Some books appear because they are gifts. And this one did. A beautiful, fashionably small hard back, filled with articles and photographs and surprising intersections. Yep, intersections -- one of my key words, like array. A word that if you are reading an anonymous memorandum and see "a wide array of" or "at the intersection" you might know it came from me. Anyway, FOOD from Alphabet City was just that -- a lovely, thoughtful gift filled with an array of fascinating possibilities at the intersection. . .
First: what about Alphabet City? Turns out that's a neighborhood in Manhattan -- all those streets like C Street and D Street and E Street. East Village. You get the idea. Southeast Manhattan. (We stayed there once in a B&B. D Street I think. Somewhere in the depths of my memory I knew that's what Alphabet City meant. But. . . ) For more on the neighborhood, click here. In this case, I am not writing about that neighborhood, though there is an urban aspect to it all. What I am referring to is an Alphabet City media book, an occasional publication of culture and ideas and arts -- and, more particularly, their issue on food. Click here for Alphabet City's mission and etc. Anyway, they do one topic kind of things -- supported by the Metcalf Foundation, Toronto Arts Council, Canada Council for the Arts, and similar organizations. As these hint, the books lean toward Canada, since they emerge from Toronto. Local meets global there in this case. Recent issues include: TRASH, SUSPECT and this one on FOOD edited by Alphabet City's director, John Knechtel (not to mention an upcoming one on FUEL).
This particular version of Alphabet City's co-publications with MIT Press is filled with colorful pictures and art works and food commentary. It is great. There is nothing like close ups of smarties to make you reinvent how you see food -- and the world. Jane Levi's "the rise of the gastronaut" was one of the most intriguing pieces; her consideration of food and the history of astronauts to encourages the reader to rethink the relation of food and technology and the various ways that science, culture and technology entangle. I'll never see my tomato paste ina tube in quite the same way again. And that's not all. The essay on urban foraging for food as art -- made me, at least, rethink/resee/reconsider both jam and art. Yes, there is a bit in here about "Fallen Fruit," an art project in L.A. which focuses on urban foraging as a way to reconceive community and art and more. Here's their website; and their manifesto. I love what they do: map where fruit trees appear in the public domain, aka usufruct, in L.A. -- and make jam from it. Hurrah. Among other things I love that word: usufruct. Also, on their website, they quote from Leviticus; Leviticus is not my favorite book of the Bible because it is usually quoted in support of horrifyingly homophobic politics. I'm not religious, but I certainlyprefer their Leviticus!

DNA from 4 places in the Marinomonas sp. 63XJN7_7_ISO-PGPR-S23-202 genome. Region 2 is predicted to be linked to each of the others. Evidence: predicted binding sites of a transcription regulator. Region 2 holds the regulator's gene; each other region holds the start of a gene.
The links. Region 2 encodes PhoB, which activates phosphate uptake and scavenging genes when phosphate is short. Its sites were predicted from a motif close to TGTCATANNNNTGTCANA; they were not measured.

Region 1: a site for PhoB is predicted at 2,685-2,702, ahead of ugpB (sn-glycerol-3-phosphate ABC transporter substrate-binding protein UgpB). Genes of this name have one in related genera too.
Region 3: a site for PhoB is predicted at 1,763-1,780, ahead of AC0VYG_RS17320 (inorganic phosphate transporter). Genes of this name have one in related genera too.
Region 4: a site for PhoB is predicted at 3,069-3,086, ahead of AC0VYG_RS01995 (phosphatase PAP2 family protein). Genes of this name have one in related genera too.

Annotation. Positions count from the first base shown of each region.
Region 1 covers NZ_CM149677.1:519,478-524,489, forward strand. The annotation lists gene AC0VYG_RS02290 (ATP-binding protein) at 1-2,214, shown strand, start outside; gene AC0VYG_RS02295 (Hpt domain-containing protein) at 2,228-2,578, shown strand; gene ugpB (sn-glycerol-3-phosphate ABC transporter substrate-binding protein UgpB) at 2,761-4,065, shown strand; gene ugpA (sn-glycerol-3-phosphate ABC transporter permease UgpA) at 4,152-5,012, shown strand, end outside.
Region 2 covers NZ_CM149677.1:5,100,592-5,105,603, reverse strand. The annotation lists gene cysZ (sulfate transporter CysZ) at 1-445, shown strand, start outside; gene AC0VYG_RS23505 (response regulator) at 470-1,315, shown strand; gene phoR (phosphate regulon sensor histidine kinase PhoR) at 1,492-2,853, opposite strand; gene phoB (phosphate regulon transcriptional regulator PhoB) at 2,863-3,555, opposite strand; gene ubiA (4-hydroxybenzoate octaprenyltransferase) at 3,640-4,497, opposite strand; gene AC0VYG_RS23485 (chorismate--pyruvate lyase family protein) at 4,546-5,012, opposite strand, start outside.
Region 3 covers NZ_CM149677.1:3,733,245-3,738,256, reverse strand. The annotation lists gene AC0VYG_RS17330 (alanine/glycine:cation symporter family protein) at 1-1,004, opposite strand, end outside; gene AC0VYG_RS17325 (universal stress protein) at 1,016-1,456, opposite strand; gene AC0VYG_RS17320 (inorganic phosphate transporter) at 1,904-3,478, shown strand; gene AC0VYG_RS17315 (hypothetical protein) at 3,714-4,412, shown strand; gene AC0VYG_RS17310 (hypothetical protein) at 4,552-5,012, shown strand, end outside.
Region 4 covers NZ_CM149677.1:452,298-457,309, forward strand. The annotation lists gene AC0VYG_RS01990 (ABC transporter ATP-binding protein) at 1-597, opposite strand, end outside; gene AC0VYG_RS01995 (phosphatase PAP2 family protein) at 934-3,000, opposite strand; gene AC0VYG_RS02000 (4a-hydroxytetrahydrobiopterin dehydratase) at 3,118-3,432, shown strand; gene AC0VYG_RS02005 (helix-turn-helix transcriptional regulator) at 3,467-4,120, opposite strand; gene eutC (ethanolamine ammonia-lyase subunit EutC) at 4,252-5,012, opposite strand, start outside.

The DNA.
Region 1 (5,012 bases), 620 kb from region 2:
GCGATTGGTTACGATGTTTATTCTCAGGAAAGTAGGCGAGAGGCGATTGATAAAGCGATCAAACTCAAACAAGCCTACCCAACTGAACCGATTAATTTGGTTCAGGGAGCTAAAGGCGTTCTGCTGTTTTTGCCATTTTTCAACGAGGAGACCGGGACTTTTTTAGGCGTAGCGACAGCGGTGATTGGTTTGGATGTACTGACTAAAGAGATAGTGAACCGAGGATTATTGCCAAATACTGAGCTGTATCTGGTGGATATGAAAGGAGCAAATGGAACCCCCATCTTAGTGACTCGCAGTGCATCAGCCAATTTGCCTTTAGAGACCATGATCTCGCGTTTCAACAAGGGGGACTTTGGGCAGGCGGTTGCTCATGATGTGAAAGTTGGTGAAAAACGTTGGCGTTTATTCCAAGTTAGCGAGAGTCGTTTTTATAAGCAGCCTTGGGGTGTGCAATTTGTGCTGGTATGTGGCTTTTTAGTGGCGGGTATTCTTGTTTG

In addition to the fallen fruit project, FOOD has an intriguing piece on the food shed of Toronto -- I had no idea how rich the agricultural land is in the province of Ontario. Next time I drive through I will think differently -- though I doubt I will visit the ontario food terminal, one location where all this meets up in both FOOD the book and Toronto the city. I'll also have to rethink oranges and apples, since the ecological cost of shipping the one versus eating the locally grown other well -- we know all this, but the visual representation of it in FOOD was particularly effective in conveying the environmental costs of refusing to eat locally.
In addition to critique, FOOD also includes some suggestions for transformations that move beyond lifestyle politics. There is, for example, an article on a more or less vertical living possibility which involves gardens and solar systems -- a sort of high rise/urban possibility for local eating as it were. Its title? "farm city," about a skyscraper. The role of diasporic communities in spreading seeds and food cultures, and a great piece on street food are also included. I particularly learned from the latter's attention to the gender dynamics of food vending -- safety concerns, for example --and what happens when street food is forced off the streets and into the mall. In this case, gender meets economics -- and an entrepreneurial effort to create economy and/or join the existing economy is squashed. Why do some cities only allow hot dogs?Turns out there are loads of oddball laws about street food vending -- many of which have negative effects on immigrant populations coming into the economy -- and homogenizing effects generally. The authors, katie rabinowicz and andrea winkler ask "how can street food be revived?" and argue that doing so will have wide positive effects on urban areas.
Alongside such intellectual/political food-related reportage appears art in a variety of forms -- a photomontage of food related trucking; the aforementioned smartie closeups entitled "candy coated" (for those of you who do not know smarties, click here); some poetry, etcetera. I particularly liked the take on Chinese food. So, a visually and linguistically interesting contribution to the FOODIE possibilities for reflection. While I "got" the inventory of one photographer's eating for an entire year, it just didn't do much for me. Perhaps that was dean baldwin's point?
Finally, what I like best about FOOD is it is re-readable. I have read it twice already. And, I have gazed at the "scenic cookery," where landscapes are rendered in mashed potatoes, and remembered the ludic politics of hope. So: thanks for this gift. It was truly nourishing.